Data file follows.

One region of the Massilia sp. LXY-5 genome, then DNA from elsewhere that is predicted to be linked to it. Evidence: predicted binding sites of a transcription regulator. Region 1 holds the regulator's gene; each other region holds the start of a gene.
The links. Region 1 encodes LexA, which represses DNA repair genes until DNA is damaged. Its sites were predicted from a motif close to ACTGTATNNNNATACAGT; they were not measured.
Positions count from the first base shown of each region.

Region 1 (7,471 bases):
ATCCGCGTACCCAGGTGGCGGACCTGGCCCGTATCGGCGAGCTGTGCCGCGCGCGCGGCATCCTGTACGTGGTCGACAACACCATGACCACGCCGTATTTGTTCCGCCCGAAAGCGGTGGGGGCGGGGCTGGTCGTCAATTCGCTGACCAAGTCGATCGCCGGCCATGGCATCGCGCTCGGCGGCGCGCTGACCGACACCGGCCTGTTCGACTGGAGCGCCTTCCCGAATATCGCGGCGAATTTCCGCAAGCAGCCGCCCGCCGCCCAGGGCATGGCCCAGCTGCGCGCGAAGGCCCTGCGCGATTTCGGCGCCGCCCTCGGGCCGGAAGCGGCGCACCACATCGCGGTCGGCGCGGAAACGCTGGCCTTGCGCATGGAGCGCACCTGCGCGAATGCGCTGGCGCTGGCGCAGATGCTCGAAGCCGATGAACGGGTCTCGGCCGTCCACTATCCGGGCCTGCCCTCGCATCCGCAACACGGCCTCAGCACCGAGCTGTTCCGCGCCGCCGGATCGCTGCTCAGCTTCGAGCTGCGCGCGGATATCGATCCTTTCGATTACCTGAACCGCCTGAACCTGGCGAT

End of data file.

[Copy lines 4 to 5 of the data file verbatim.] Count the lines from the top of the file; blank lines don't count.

Region 1 (7,471 bases):
ATCCGCGTACCCAGGTGGCGGACCTGGCCCGTATCGGCGAGCTGTGCCGCGCGCGCGGCATCCTGTACGTGGTCGACAACACCATGACCACGCCGTATTTGTTCCGCCCGAAAGCGGTGGGGGCGGGGCTGGTCGTCAATTCGCTGACCAAGTCGATCGCCGGCCATGGCATCGCGCTCGGCGGCGCGCTGACCGACACCGGCCTGTTCGACTGGAGCGCCTTCCCGAATATCGCGGCGAATTTCCGCAAGCAGCCGCCCGCCGCCCAGGGCATGGCCCAGCTGCGCGCGAAGGCCCTGCGCGATTTCGGCGCCGCCCTCGGGCCGGAAGCGGCGCACCACATCGCGGTCGGCGCGGAAACGCTGGCCTTGCGCATGGAGCGCACCTGCGCGAATGCGCTGGCGCTGGCGCAGATGCTCGAAGCCGATGAACGGGTCTCGGCCGTCCACTATCCGGGCCTGCCCTCGCATCCGCAACACGGCCTCAGCACCGAGCTGTTCCGCGCCGCCGGATCGCTGCTCAGCTTCGAGCTGCGCGCGGATATCGATCCTTTCGATTACCTGAACCGCCTGAACCTGGCGAT